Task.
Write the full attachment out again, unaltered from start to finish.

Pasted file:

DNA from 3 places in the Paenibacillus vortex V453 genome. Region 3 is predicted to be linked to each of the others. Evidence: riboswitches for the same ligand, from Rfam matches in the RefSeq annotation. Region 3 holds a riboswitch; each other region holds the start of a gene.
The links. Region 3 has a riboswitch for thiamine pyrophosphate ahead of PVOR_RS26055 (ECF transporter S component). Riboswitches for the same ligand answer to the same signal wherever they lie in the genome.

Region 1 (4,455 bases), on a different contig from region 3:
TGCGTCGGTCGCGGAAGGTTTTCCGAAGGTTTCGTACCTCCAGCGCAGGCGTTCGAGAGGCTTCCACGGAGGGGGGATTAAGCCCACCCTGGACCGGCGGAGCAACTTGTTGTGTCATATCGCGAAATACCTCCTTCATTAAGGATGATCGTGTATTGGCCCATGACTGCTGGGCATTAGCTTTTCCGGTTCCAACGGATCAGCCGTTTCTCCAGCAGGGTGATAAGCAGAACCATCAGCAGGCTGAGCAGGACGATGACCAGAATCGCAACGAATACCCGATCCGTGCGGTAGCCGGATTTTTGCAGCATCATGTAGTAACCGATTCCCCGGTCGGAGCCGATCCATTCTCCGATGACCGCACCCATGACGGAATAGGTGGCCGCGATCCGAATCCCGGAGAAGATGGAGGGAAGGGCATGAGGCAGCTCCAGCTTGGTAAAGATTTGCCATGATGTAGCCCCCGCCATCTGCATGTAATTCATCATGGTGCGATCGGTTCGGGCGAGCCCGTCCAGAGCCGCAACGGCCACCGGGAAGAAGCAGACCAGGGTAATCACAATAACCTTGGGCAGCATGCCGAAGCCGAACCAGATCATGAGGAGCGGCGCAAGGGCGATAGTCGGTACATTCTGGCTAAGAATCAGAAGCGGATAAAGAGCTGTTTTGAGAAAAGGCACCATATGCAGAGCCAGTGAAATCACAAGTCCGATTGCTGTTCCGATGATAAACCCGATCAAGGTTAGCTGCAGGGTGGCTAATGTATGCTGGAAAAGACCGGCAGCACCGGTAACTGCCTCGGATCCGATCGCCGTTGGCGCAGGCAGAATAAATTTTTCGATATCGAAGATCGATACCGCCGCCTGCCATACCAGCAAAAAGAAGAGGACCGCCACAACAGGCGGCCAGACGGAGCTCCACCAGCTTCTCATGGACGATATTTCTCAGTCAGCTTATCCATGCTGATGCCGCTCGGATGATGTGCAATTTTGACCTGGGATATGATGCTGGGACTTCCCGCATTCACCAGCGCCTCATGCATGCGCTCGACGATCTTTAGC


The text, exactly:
DNA from 3 places in the Paenibacillus vortex V453 genome. Region 3 is predicted to be linked to each of the others. Evidence: riboswitches for the same ligand, from Rfam matches in the RefSeq annotation. Region 3 holds a riboswitch; each other region holds the start of a gene.
The links. Region 3 has a riboswitch for thiamine pyrophosphate ahead of PVOR_RS26055 (ECF transporter S component). Riboswitches for the same ligand answer to the same signal wherever they lie in the genome.

Region 1 (4,455 bases), on a different contig from region 3:
TGCGTCGGTCGCGGAAGGTTTTCCGAAGGTTTCGTACCTCCAGCGCAGGCGTTCGAGAGGCTTCCACGGAGGGGGGATTAAGCCCACCCTGGACCGGCGGAGCAACTTGTTGTGTCATATCGCGAAATACCTCCTTCATTAAGGATGATCGTGTATTGGCCCATGACTGCTGGGCATTAGCTTTTCCGGTTCCAACGGATCAGCCGTTTCTCCAGCAGGGTGATAAGCAGAACCATCAGCAGGCTGAGCAGGACGATGACCAGAATCGCAACGAATACCCGATCCGTGCGGTAGCCGGATTTTTGCAGCATCATGTAGTAACCGATTCCCCGGTCGGAGCCGATCCATTCTCCGATGACCGCACCCATGACGGAATAGGTGGCCGCGATCCGAATCCCGGAGAAGATGGAGGGAAGGGCATGAGGCAGCTCCAGCTTGGTAAAGATTTGCCATGATGTAGCCCCCGCCATCTGCATGTAATTCATCATGGTGCGATCGGTTCGGGCGAGCCCGTCCAGAGCCGCAACGGCCACCGGGAAGAAGCAGACCAGGGTAATCACAATAACCTTGGGCAGCATGCCGAAGCCGAACCAGATCATGAGGAGCGGCGCAAGGGCGATAGTCGGTACATTCTGGCTAAGAATCAGAAGCGGATAAAGAGCTGTTTTGAGAAAAGGCACCATATGCAGAGCCAGTGAAATCACAAGTCCGATTGCTGTTCCGATGATAAACCCGATCAAGGTTAGCTGCAGGGTGGCTAATGTATGCTGGAAAAGACCGGCAGCACCGGTAACTGCCTCGGATCCGATCGCCGTTGGCGCAGGCAGAATAAATTTTTCGATATCGAAGATCGATACCGCCGCCTGCCATACCAGCAAAAAGAAGAGGACCGCCACAACAGGCGGCCAGACGGAGCTCCACCAGCTTCTCATGGACGATATTTCTCAGTCAGCTTATCCATGCTGATGCCGCTCGGATGATGTGCAATTTTGACCTGGGATATGATGCTGGGACTTCCCGCATTCACCAGCGCCTCATGCATGCGCTCGACGATCTTTAGC